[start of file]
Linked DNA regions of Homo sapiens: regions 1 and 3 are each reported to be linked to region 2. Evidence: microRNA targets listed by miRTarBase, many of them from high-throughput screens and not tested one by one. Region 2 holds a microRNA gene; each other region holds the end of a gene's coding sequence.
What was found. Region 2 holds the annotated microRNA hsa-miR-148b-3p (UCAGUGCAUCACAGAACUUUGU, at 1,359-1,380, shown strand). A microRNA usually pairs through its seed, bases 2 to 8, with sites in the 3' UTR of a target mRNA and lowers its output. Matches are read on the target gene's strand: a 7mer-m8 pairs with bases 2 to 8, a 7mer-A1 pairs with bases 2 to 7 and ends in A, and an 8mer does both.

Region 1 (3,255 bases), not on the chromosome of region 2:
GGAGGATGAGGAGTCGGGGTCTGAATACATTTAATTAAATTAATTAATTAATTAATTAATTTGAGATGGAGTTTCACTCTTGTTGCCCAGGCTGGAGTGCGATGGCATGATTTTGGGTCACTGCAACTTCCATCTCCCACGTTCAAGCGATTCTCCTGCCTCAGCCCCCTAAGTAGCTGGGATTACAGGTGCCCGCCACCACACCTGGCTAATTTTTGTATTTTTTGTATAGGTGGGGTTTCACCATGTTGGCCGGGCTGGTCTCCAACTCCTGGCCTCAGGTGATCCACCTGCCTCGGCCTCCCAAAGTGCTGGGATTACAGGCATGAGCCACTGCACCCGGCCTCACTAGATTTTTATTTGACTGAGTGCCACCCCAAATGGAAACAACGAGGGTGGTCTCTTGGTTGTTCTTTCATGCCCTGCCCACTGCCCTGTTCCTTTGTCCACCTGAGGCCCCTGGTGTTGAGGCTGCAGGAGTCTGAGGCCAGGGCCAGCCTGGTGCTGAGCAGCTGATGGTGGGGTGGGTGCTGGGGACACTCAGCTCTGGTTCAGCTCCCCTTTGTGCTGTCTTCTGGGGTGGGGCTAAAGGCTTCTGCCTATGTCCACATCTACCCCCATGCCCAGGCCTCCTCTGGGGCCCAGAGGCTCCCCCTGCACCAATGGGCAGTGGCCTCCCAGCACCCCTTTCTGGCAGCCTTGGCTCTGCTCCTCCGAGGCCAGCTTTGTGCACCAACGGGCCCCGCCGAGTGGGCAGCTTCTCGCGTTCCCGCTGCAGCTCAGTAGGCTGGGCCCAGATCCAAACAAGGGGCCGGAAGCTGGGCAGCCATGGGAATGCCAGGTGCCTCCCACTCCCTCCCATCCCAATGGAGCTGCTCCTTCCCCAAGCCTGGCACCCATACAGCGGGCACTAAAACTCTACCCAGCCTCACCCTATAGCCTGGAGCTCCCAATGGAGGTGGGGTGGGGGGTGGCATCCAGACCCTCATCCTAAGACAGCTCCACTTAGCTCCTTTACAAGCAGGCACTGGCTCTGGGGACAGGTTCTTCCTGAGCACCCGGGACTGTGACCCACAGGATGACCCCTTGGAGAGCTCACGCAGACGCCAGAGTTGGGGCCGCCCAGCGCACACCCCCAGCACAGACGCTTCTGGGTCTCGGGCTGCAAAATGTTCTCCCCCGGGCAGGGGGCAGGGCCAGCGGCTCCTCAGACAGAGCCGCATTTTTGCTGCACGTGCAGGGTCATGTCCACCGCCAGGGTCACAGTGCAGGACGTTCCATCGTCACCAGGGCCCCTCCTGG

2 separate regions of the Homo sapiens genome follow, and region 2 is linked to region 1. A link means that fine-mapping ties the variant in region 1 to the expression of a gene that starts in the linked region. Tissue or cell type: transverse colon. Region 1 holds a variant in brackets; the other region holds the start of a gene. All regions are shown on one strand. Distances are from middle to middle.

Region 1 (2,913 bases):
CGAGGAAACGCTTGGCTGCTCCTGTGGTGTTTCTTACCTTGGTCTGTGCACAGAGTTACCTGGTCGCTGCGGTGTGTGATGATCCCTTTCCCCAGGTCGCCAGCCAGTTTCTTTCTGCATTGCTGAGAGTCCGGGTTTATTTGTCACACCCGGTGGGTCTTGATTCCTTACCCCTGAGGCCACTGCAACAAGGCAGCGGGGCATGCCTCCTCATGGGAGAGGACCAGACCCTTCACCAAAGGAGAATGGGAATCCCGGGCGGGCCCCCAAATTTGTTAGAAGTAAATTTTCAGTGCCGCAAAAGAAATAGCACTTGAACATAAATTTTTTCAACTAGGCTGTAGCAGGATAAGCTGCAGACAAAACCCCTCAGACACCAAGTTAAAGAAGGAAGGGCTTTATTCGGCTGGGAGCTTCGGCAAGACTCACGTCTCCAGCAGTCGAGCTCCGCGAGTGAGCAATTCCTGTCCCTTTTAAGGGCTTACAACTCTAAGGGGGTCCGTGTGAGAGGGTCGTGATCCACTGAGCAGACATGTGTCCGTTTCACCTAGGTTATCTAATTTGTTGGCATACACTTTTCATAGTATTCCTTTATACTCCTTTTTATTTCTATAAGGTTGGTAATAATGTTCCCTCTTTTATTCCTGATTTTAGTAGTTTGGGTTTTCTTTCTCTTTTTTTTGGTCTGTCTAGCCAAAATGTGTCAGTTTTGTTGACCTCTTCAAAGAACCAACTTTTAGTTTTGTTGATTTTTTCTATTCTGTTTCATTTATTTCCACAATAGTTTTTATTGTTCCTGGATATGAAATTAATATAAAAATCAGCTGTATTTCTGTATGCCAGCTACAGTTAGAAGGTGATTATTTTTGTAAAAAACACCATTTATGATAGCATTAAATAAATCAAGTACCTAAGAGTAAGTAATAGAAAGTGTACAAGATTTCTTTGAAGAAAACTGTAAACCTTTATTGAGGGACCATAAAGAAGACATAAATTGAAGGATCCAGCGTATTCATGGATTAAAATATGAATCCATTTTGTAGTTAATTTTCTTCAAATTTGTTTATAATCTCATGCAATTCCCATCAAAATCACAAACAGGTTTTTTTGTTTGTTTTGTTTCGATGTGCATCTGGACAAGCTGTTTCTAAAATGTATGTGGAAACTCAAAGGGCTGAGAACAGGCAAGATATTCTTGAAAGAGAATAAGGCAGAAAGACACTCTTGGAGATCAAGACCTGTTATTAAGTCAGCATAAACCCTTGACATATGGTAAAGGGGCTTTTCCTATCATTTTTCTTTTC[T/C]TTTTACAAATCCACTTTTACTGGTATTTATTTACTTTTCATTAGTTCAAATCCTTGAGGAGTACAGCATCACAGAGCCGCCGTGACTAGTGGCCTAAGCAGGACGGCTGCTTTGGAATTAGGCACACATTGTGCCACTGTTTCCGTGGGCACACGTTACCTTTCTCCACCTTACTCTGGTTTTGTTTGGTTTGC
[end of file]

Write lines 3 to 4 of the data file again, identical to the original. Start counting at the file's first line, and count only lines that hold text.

Region 1 (3,255 bases), not on the chromosome of region 2:
GGAGGATGAGGAGTCGGGGTCTGAATACATTTAATTAAATTAATTAATTAATTAATTAATTTGAGATGGAGTTTCACTCTTGTTGCCCAGGCTGGAGTGCGATGGCATGATTTTGGGTCACTGCAACTTCCATCTCCCACGTTCAAGCGATTCTCCTGCCTCAGCCCCCTAAGTAGCTGGGATTACAGGTGCCCGCCACCACACCTGGCTAATTTTTGTATTTTTTGTATAGGTGGGGTTTCACCATGTTGGCCGGGCTGGTCTCCAACTCCTGGCCTCAGGTGATCCACCTGCCTCGGCCTCCCAAAGTGCTGGGATTACAGGCATGAGCCACTGCACCCGGCCTCACTAGATTTTTATTTGACTGAGTGCCACCCCAAATGGAAACAACGAGGGTGGTCTCTTGGTTGTTCTTTCATGCCCTGCCCACTGCCCTGTTCCTTTGTCCACCTGAGGCCCCTGGTGTTGAGGCTGCAGGAGTCTGAGGCCAGGGCCAGCCTGGTGCTGAGCAGCTGATGGTGGGGTGGGTGCTGGGGACACTCAGCTCTGGTTCAGCTCCCCTTTGTGCTGTCTTCTGGGGTGGGGCTAAAGGCTTCTGCCTATGTCCACATCTACCCCCATGCCCAGGCCTCCTCTGGGGCCCAGAGGCTCCCCCTGCACCAATGGGCAGTGGCCTCCCAGCACCCCTTTCTGGCAGCCTTGGCTCTGCTCCTCCGAGGCCAGCTTTGTGCACCAACGGGCCCCGCCGAGTGGGCAGCTTCTCGCGTTCCCGCTGCAGCTCAGTAGGCTGGGCCCAGATCCAAACAAGGGGCCGGAAGCTGGGCAGCCATGGGAATGCCAGGTGCCTCCCACTCCCTCCCATCCCAATGGAGCTGCTCCTTCCCCAAGCCTGGCACCCATACAGCGGGCACTAAAACTCTACCCAGCCTCACCCTATAGCCTGGAGCTCCCAATGGAGGTGGGGTGGGGGGTGGCATCCAGACCCTCATCCTAAGACAGCTCCACTTAGCTCCTTTACAAGCAGGCACTGGCTCTGGGGACAGGTTCTTCCTGAGCACCCGGGACTGTGACCCACAGGATGACCCCTTGGAGAGCTCACGCAGACGCCAGAGTTGGGGCCGCCCAGCGCACACCCCCAGCACAGACGCTTCTGGGTCTCGGGCTGCAAAATGTTCTCCCCCGGGCAGGGGGCAGGGCCAGCGGCTCCTCAGACAGAGCCGCATTTTTGCTGCACGTGCAGGGTCATGTCCACCGCCAGGGTCACAGTGCAGGACGTTCCATCGTCACCAGGGCCCCTCCTGG